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Space Adaptation Syndrome Experiments (SASE)
Principal Investigator
Research Area:
Species Studied
Scientific Name: Homo sapiens Species: Human

Many astronauts experience space adaptation syndrome, which may include illusions, loss of knowledge of limb position, nausea and vomiting. These symptoms may occur because of conflicting messages about body position and movement which the brain receives from the eyes, the balance organs of the inner ear and gravity sensing receptors in the muscles, tendons, and joints.

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Watt D and Lefebvre L. Vestibular suppression during space flight. Journal of Vestibular Research. 2003;13(4-6):363-76. []

Young LR, Oman CM, Merfeld D, Watt D, Roy S, DeLuca C, Balkwill D, Christie J, Groleau N, Jackson DK, et al. Spatial orientation and posture during and following weightlessness: human experiments on Spacelab Life Sciences 1. Journal of Vestibular Research. 1993. Fall; 3(3):231-9. []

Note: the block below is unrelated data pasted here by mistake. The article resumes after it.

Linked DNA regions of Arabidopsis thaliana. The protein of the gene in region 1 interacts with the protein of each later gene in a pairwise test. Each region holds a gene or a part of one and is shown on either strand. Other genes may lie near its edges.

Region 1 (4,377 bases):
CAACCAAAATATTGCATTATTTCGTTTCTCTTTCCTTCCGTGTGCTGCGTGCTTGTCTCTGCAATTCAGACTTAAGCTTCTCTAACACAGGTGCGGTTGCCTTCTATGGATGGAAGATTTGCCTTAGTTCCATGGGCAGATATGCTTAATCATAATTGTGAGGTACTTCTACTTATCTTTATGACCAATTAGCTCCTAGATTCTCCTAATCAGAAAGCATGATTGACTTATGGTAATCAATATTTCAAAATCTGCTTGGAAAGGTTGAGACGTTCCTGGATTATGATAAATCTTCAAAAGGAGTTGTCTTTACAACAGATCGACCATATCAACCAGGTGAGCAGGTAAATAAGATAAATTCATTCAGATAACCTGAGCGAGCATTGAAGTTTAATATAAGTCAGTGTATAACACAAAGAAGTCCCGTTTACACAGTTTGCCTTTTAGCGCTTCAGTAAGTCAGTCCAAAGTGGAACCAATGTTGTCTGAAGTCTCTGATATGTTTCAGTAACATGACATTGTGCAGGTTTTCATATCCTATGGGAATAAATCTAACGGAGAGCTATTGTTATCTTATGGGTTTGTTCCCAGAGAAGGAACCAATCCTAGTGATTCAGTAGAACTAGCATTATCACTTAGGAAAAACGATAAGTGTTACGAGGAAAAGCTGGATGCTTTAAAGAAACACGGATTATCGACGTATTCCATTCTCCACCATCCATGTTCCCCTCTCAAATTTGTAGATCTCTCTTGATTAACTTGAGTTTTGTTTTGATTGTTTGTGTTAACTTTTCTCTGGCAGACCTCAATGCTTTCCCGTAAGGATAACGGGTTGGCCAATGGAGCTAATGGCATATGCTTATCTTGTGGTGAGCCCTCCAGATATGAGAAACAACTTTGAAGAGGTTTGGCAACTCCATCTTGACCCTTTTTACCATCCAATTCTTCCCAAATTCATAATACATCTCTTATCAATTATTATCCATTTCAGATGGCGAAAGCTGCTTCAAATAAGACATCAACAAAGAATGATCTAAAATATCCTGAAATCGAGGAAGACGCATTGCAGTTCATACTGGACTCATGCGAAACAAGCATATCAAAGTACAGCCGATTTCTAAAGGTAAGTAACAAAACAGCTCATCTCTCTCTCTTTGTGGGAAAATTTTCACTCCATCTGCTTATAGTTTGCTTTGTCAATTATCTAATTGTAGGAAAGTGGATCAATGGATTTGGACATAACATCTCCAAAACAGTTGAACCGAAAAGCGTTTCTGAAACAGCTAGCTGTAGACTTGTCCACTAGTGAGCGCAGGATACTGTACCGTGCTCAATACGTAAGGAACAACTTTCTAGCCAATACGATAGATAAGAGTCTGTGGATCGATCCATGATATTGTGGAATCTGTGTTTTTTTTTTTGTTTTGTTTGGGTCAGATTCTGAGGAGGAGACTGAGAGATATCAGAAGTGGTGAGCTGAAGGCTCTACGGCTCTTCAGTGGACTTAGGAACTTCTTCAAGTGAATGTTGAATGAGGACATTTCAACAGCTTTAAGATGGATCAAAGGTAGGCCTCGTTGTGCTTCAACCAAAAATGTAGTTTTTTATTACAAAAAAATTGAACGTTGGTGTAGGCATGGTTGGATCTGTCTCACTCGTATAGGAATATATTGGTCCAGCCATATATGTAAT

Adaptation, physiological
Eye movements
Fixation, ocular
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Data Information
Data Availability
Archive is complete. No data sets are available for this experiment. Please Contact LSDA if you know of available data for this investigation.

Eye movements
Head pitching
Motion sickness
Oculomotor reactions
Postrotatory nystagmus
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Mission/Study Information
Mission Launch/Start Date Landing/End Date Duration
STS-42 01/22/1992 01/30/1992 8 days

Additional Information
Managing NASA Center
Johnson Space Center (JSC)
Responsible NASA Representative
Johnson Space Center LSDA Office
Project Manager: Jessica Keune
Institutional Support
Canadian Space Agency (CSA)
Proposal Date